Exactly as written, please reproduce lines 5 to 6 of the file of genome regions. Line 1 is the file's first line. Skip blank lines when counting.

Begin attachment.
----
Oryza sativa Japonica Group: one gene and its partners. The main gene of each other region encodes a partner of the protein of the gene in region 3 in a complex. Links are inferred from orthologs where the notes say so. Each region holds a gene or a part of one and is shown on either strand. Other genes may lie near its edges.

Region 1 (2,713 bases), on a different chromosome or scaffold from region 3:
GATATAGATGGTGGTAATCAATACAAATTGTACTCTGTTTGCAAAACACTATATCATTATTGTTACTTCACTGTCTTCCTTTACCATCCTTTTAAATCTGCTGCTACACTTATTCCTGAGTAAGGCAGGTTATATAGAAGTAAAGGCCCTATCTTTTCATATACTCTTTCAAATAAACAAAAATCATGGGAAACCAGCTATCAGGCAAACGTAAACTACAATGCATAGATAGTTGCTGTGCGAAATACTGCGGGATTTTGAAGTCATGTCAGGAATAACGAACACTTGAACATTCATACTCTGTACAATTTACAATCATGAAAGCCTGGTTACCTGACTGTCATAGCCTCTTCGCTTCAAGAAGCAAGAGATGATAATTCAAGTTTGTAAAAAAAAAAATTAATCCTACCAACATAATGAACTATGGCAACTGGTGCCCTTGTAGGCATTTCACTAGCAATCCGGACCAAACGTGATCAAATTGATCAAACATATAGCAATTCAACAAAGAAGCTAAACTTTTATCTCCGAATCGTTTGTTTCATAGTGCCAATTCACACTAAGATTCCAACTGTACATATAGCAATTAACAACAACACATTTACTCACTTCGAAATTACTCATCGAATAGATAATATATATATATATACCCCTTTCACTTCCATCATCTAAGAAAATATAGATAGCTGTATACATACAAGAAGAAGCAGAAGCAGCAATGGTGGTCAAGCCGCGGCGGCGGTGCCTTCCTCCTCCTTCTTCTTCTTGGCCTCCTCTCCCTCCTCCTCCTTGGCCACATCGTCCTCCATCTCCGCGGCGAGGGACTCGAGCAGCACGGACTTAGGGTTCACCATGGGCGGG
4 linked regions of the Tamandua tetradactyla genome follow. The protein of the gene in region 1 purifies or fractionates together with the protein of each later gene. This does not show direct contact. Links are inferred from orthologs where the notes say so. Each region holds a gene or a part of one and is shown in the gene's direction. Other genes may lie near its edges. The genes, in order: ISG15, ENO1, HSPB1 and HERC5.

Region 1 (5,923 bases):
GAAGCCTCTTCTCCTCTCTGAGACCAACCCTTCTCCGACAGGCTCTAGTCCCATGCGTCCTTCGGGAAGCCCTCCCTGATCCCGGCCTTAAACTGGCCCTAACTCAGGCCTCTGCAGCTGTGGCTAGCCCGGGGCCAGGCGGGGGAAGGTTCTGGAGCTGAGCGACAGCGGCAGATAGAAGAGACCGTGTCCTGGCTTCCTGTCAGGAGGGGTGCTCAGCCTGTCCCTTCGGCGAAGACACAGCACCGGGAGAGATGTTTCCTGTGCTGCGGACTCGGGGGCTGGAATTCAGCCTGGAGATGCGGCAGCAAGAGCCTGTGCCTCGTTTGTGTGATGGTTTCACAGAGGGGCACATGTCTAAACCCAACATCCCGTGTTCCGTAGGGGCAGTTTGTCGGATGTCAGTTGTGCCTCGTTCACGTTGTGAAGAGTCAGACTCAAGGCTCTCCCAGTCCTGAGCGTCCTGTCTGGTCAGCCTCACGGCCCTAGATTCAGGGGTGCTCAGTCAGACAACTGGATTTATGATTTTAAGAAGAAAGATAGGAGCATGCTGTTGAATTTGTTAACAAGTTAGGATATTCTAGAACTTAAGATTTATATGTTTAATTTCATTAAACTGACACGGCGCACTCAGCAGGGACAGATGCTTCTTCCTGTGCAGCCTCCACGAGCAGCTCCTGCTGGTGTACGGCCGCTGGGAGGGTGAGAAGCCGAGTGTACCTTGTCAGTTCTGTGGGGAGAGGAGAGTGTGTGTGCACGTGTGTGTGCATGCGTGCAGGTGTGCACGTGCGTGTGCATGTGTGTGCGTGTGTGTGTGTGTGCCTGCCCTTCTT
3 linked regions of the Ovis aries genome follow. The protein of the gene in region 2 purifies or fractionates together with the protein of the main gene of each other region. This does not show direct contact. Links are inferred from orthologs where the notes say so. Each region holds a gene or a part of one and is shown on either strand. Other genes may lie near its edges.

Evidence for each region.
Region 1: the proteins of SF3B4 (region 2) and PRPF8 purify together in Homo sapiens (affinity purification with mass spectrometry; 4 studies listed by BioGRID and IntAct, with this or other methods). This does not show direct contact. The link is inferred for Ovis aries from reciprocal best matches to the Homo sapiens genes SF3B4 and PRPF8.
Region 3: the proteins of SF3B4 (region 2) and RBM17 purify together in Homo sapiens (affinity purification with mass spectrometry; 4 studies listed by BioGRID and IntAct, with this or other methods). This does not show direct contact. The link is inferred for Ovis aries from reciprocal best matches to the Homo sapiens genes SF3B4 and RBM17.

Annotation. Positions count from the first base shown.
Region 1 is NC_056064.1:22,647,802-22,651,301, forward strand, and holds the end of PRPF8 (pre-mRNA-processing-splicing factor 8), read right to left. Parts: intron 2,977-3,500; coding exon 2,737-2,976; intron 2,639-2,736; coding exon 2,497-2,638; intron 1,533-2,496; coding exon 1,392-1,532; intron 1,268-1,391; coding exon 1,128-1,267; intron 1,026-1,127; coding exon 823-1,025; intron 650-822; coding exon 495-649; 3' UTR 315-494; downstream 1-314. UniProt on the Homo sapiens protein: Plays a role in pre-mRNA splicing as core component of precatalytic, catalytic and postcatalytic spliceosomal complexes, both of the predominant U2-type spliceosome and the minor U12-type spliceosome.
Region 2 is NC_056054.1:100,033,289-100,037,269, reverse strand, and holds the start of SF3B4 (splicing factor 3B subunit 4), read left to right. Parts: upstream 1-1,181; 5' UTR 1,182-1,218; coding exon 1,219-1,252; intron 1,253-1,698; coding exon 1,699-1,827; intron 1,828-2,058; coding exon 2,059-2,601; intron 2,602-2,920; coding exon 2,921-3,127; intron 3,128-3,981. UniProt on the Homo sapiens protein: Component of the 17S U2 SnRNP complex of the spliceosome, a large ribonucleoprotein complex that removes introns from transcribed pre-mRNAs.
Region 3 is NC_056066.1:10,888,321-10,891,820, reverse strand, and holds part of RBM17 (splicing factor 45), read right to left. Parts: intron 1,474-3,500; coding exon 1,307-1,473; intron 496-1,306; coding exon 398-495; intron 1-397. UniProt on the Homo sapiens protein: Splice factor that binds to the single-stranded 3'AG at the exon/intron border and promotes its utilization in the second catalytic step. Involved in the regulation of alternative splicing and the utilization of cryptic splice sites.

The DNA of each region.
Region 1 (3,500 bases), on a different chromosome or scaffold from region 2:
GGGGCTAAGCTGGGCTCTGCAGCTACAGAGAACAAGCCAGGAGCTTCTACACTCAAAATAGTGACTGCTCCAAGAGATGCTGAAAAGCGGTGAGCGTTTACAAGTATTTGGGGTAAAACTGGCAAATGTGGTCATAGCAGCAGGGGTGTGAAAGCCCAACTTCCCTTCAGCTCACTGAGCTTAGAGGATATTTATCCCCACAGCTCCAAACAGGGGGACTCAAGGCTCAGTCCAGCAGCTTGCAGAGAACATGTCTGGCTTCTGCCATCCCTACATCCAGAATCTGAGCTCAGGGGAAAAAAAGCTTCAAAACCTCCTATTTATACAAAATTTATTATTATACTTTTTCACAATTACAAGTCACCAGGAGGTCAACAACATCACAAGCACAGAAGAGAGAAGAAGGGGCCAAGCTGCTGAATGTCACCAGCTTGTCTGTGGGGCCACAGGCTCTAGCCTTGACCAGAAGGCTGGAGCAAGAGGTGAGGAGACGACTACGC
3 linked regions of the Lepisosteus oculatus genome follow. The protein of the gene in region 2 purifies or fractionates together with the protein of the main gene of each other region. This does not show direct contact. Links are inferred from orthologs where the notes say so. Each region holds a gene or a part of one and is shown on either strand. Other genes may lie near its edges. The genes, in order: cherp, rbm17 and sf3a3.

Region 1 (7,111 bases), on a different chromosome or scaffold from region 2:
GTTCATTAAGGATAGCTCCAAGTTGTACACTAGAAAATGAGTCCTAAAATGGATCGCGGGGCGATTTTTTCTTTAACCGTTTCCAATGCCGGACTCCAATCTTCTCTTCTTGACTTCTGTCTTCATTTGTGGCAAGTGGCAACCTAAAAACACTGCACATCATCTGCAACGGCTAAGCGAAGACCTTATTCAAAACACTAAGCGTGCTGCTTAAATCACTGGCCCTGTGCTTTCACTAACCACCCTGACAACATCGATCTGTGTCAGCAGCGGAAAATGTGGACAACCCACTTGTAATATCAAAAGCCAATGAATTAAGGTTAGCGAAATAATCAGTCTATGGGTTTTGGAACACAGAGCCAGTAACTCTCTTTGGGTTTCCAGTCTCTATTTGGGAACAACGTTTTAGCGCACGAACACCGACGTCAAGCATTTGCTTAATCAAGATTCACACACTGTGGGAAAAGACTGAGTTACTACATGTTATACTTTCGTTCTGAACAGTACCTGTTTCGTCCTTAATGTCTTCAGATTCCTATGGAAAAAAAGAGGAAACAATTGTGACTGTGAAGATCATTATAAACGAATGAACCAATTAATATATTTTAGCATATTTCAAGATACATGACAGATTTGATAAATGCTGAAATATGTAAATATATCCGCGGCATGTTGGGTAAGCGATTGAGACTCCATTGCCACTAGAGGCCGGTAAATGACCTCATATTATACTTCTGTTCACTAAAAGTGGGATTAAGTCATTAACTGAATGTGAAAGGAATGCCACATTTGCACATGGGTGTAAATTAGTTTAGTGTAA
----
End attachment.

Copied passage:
Region 1 (5,923 bases):
GAAGCCTCTTCTCCTCTCTGAGACCAACCCTTCTCCGACAGGCTCTAGTCCCATGCGTCCTTCGGGAAGCCCTCCCTGATCCCGGCCTTAAACTGGCCCTAACTCAGGCCTCTGCAGCTGTGGCTAGCCCGGGGCCAGGCGGGGGAAGGTTCTGGAGCTGAGCGACAGCGGCAGATAGAAGAGACCGTGTCCTGGCTTCCTGTCAGGAGGGGTGCTCAGCCTGTCCCTTCGGCGAAGACACAGCACCGGGAGAGATGTTTCCTGTGCTGCGGACTCGGGGGCTGGAATTCAGCCTGGAGATGCGGCAGCAAGAGCCTGTGCCTCGTTTGTGTGATGGTTTCACAGAGGGGCACATGTCTAAACCCAACATCCCGTGTTCCGTAGGGGCAGTTTGTCGGATGTCAGTTGTGCCTCGTTCACGTTGTGAAGAGTCAGACTCAAGGCTCTCCCAGTCCTGAGCGTCCTGTCTGGTCAGCCTCACGGCCCTAGATTCAGGGGTGCTCAGTCAGACAACTGGATTTATGATTTTAAGAAGAAAGATAGGAGCATGCTGTTGAATTTGTTAACAAGTTAGGATATTCTAGAACTTAAGATTTATATGTTTAATTTCATTAAACTGACACGGCGCACTCAGCAGGGACAGATGCTTCTTCCTGTGCAGCCTCCACGAGCAGCTCCTGCTGGTGTACGGCCGCTGGGAGGGTGAGAAGCCGAGTGTACCTTGTCAGTTCTGTGGGGAGAGGAGAGTGTGTGTGCACGTGTGTGTGCATGCGTGCAGGTGTGCACGTGCGTGTGCATGTGTGTGCGTGTGTGTGTGTGTGCCTGCCCTTCTT